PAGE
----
Discussion in 'Classic Menswear' started by edmorel, Jul 16, 2012.
The last two could be saved just by changing out the ties. The check tie is a check too far, and the neat pattern of the last is on a grid almost identical to the shirt.
An unlined and untipped tie simply looks to me as if the wearer ran out of money while getting the tie constructed midway.
Ed Hayes does this high-wire act rather well:
This is from the Dandy Portraits by Rose Callahan, and features a second outfit too.
Quoted for posterity. I look forward to 6 months from now when SF has bludgeoned an obsession with unlined, untipped ties into you.
Going back through my archives...I don't think I've posted any of these yet...sorry for shitty picture quality:
I don't like the pocket square on the second one, but I think the third looks great. However, it looks like the jacket and square are the same in both the second and third pictures. Is this the case? The jacket color looks completely different in the two pictures on my monitor.
Yea it's the same jacket and square, the second picture is just much shittier. You can't even tell that the tie in that picture is a herringbone. I think it's the kind of blurry/motiony effect in the second pic, which exacerbates the effect of two small patterns worn together, that makes it look bad. In other words, in real life, it's fucking amazing and if you don't think so it's just the picture
In the first pic, I think the tie is too shiny for the rest of the ensemble. Same color/pattern in a more matte fabric would have been pretty damned good.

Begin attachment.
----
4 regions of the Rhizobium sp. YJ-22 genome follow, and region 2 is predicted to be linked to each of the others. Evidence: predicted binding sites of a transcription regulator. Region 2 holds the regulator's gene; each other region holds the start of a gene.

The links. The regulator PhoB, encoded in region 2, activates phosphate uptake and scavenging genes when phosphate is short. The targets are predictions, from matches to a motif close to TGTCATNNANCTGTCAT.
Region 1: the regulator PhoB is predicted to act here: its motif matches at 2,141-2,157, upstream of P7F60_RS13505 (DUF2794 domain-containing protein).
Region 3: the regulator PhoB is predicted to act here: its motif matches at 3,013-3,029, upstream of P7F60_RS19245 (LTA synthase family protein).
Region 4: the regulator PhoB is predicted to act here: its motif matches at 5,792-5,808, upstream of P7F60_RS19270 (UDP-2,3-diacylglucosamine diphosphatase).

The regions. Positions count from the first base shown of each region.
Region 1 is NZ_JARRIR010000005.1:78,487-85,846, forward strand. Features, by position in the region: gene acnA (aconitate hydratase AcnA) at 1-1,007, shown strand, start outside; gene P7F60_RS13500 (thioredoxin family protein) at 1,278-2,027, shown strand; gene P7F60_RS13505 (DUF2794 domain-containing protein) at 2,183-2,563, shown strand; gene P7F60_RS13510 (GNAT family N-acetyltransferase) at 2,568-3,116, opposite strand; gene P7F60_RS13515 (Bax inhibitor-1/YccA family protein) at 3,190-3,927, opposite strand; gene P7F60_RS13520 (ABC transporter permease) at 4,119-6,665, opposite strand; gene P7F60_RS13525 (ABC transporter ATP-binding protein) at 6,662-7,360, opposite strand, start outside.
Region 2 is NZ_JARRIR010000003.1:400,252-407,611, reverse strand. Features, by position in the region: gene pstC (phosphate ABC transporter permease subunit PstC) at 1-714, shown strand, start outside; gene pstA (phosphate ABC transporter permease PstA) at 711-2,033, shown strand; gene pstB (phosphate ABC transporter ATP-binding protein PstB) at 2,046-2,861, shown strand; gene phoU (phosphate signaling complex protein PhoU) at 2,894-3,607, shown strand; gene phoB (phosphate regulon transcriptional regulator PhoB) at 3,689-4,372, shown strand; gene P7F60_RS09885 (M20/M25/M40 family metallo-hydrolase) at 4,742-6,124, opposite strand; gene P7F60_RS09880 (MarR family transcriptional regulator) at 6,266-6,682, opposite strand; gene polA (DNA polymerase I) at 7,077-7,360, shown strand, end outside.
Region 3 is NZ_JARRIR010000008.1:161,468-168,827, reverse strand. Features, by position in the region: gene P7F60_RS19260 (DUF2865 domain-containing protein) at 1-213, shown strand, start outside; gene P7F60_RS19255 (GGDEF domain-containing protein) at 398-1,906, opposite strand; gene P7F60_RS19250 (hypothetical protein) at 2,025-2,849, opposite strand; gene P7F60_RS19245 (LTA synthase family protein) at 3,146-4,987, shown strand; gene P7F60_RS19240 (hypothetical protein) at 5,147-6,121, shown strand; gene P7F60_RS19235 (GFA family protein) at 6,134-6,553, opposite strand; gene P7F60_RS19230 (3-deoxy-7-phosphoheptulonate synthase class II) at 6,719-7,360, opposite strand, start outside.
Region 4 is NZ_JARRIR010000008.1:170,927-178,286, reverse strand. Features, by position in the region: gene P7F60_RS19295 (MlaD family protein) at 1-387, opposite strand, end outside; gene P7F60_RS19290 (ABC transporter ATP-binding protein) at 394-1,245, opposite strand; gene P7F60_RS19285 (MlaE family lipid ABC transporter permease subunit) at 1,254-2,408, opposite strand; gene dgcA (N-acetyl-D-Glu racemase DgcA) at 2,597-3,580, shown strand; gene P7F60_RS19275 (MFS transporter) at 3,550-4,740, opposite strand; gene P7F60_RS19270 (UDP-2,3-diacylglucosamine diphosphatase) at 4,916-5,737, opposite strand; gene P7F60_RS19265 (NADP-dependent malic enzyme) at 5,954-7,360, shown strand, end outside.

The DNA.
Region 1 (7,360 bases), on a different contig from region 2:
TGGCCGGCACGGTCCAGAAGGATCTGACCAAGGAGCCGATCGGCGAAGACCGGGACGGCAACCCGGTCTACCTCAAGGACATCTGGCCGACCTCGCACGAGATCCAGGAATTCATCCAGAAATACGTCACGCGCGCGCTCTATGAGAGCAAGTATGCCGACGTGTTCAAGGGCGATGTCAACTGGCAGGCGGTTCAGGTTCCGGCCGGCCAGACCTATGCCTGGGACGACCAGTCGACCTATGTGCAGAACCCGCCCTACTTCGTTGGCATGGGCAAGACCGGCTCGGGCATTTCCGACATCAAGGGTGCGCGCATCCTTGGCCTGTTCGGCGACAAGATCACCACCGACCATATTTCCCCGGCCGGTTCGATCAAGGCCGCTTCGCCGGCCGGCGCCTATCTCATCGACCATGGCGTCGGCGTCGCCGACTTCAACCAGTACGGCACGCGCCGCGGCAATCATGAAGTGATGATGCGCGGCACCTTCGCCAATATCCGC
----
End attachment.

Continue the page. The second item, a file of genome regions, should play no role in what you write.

For some reason, I actually think this one works, but I can't for the life of me figure why. It's not ideal, but I think it's bearable. I think it's perhaps because there's enough contrast between all three elements, and because ultimately both shirt and suit resolve somewhat towards the solid end of things, helped along by their muted tones.
This one I really don't like; I even think the vest clashes with the rest of the suit.
More on linen. I saw a guy today in a linen pinstripe/chalkstripe and it looked awful. On the other hand, I saw a guy in a linen multicolor houndstooth, on the same block earlier in the day, and it looked great. I am having trouble understanding the blanket objection to patterned linen for sportcoats.
I think you're right about this. Somewhat of an excuse is that, IIRC, this was on a day when I was wearing one outfit from work to an evening function. But I think it would probably be better if the tie were more matte and the pocket square more shiny. All matte and no shiny would make me a dull boy though.
Dunno if this counts as a pattern on the suit....
I mentioned the two-plains-one-pattern rule a while back in a long forgotten thread and was roundly ridiculed on the forum. Manton, I think you remarked at the time that Levitt made up the rule and should be ignored. Maybe he did, and maybe some people can pull off the two or three pattern look. I don't know. It seems to me that 99 percent of the time I think two-plains-one-fancy or three plains looks a whole better than mixing patterns. I think part of the problem here is that when people look at a photo of a jacket-shirt-tie pattern mix - and usually just a picture of the top half of the torso-, they are looking at the patterns themselves and deciding whether this pattern can go with that one, instead of really looking holistically at the image presented by the entire combination. But when you step back and look at someone wearing an outfit, on the street or in a restaurant or something, the person often looks better wearing fewer patterns. They don't disappear into their patterns.
Levitt probably never wears a square now because he is dead.
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